Audio Daddio: My Year on Radio

The year of 2015 – 2016 was an interesting one. It was the final year of my undergraduate, and I was deep in the clutches of medieval cultures and literature. I was in a relationship for the first time, having avoided that sort of thing since my deeply unpleasant experiences as a teenager. I had cut off all of my hair “for charity” (yes, it raised £500 odd for CRUK, but the real reason for the haircut wouldn’t come out for another year). And, perhaps most strangely of all, I was hosting a weekly radio show called Audio Daddio.

This wasn’t some big, network radio show of course. We were on Queen’s Radio and had a weekly following of maybe around 20 people, mostly the other presenter Kieran’s family and online friends. The show’s name, Audio Daddio, was a reference to a shared interest of ours, the Cartoon Network show “Steven Universe”:

Our show wasn’t wildly professional. We’d take it in turns to come up with a theme each week, and make a playlist to go with that theme. We did a bit of talking every couple of songs, but mostly it was just about playing the music we’d come across while doing our prep. The music was generally split pretty evenly between the best songs we could find and the most ridiculous songs we could find.

Audio Daddio Christmas Episode: Kieran and I with guests Rachel (bottom left) and Chantelle (top right).

I guess the reason me being on the radio (even in this tiny way) was exciting was that it’s not something anyone expected me to be capable of. I’ve always been very quiet and timid. As a child, I’d run in terror if anyone showed up at my house, even if it was someone I’d known my whole life. I was the kid who’d be paired up with the teacher on school trips while everyone else chose their best friend for the task.

By the time I was in secondary school, being “shy” was no longer an alright trait to have. I felt left behind in any sort of group work there was. At best, I was something of a mascot for the class. At worst, I was to be ridiculed and looked down on. In fourth year, I started learning sign language in a bid to never have to talk again. This didn’t work, of course. Teachers stopped asking me to answer questions in class.

The students in university were kinder, but I still carried that mascot sort of vibe with me wherever I went. I never got higher than 5/10 in class contribution marks – not because I wasn’t trying, but because I wasn’t talking.

Audio Daddio Wild West Episode. Left to Right: Niall and Rachel (guests) and myself (host).

You can imagine people’s surprise, then, when they learned I was presenting my own radio show. But I was doing it and, even more surprisingly, I was enjoying it.

I made friends I never would have met otherwise, and developed a whole new set of skills – everything from working recording equipment to public speaking. I think it’s probably one of the few extracurricular CV-boosting things I’ve done that I’ve actually benefitted from as a person rather than as a sheet of information.

Our show was not amazing. It was full of “umm”s and “ahh”s, and the jokes were likely far funnier to us than to any of our small following, but it really didn’t matter all that much. We were making something interesting to us, and I think that’s kind of neat.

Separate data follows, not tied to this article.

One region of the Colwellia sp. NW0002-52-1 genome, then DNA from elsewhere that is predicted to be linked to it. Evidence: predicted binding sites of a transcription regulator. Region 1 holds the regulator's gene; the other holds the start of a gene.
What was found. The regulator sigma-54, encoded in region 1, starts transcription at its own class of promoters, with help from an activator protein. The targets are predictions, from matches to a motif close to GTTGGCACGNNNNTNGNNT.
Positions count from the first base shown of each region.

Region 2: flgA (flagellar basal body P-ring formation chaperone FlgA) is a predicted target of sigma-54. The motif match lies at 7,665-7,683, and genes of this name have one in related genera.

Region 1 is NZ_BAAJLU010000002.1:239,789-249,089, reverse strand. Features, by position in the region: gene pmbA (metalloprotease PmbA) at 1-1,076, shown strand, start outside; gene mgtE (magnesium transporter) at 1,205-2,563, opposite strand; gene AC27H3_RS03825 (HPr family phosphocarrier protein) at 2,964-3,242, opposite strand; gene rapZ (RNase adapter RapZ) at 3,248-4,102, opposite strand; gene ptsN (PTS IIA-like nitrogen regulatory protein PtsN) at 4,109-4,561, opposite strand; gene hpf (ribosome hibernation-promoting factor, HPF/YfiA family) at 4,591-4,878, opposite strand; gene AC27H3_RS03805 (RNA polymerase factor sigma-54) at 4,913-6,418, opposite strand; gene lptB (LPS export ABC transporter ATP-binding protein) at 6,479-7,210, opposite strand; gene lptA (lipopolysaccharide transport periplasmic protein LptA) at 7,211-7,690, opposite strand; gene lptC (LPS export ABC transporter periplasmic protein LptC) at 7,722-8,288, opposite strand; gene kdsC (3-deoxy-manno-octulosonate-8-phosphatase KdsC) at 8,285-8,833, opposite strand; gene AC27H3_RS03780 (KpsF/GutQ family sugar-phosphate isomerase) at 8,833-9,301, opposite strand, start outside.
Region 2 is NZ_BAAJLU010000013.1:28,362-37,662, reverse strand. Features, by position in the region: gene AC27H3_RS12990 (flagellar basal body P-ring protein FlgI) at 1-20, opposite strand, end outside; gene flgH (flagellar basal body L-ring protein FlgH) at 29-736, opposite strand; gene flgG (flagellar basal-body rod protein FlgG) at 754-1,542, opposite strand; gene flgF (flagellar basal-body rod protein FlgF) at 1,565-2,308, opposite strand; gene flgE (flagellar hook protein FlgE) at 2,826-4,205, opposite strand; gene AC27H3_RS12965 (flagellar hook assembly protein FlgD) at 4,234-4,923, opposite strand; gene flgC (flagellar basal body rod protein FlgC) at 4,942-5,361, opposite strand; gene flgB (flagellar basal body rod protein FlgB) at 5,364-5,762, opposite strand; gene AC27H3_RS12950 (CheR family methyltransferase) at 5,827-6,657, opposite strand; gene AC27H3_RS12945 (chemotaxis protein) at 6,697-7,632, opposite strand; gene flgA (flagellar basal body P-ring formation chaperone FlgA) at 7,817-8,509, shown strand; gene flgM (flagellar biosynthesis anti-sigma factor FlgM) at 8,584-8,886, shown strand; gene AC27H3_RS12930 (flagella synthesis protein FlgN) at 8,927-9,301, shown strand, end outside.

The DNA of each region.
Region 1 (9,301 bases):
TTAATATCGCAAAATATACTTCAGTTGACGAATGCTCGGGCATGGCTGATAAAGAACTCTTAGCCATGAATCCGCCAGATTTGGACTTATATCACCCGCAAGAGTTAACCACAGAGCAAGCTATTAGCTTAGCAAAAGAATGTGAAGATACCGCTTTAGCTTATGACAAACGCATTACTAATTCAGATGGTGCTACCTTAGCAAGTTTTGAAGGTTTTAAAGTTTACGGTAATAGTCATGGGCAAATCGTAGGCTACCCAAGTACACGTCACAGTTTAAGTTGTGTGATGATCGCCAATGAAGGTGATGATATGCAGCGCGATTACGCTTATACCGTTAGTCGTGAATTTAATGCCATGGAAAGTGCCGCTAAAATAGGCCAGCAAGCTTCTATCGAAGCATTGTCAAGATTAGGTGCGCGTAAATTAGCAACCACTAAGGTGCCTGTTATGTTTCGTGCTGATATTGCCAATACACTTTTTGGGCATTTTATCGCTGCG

If you’re in a university or school that has its own radio station, I really recommend pushing yourself to give it a go. It may sound like the least appealing thing on earth, but it’ll be worth it. (And if it isn’t for you, at least you can say that you tried!)


Fourteener: Ode to a Banana I Found in the Grass at Donegall Quay

While walking calmly by the quay, I saw a strange display:

A ripe banana lying there with no sign of dismay.

It lay so sweetly in the grass, just basking in the light,

I had to ponder what events could lead to this delight.

Oh, sunshine fruit! Your life has changed! How startling it must be

To now be lying in the shade far from your mother tree!

Your freedom has come at a price – you’re stranded in the leaves,

Your skin is quickly ageing from the sunlight it receives!

But though you know your fate is sealed, you do not whinge or cry.

You take the punches meekly as the days are passing by.

As time ticks on and seasons change, this feeling, too, will pass.

We’re not so different after all, banana in the grass.

And now, for our optional prompt! Today I challenge you to write a fourteener. Fourteeners can be have any number of lines, but each line should have fourteen syllables. Traditionally, each line consisted of seven iambic feet (i.e., an unstressed syllable followed by a stressed syllable, times seven), but non-iambic fourteeners also exist. The fourteener was popular in 16th and 17th century England, where it was particular common in ballads, but it also is the form in which “Casey at the Bat” is written. The form is versatile enough to encompass any subject matter, but as the example of “Casey at the Bat” shows us, it is particularly useful in narrative poetry, due to the long line and the step-like sense of progression created by the iambs. (

This one’s more than a little silly,but I definitely had fun with it!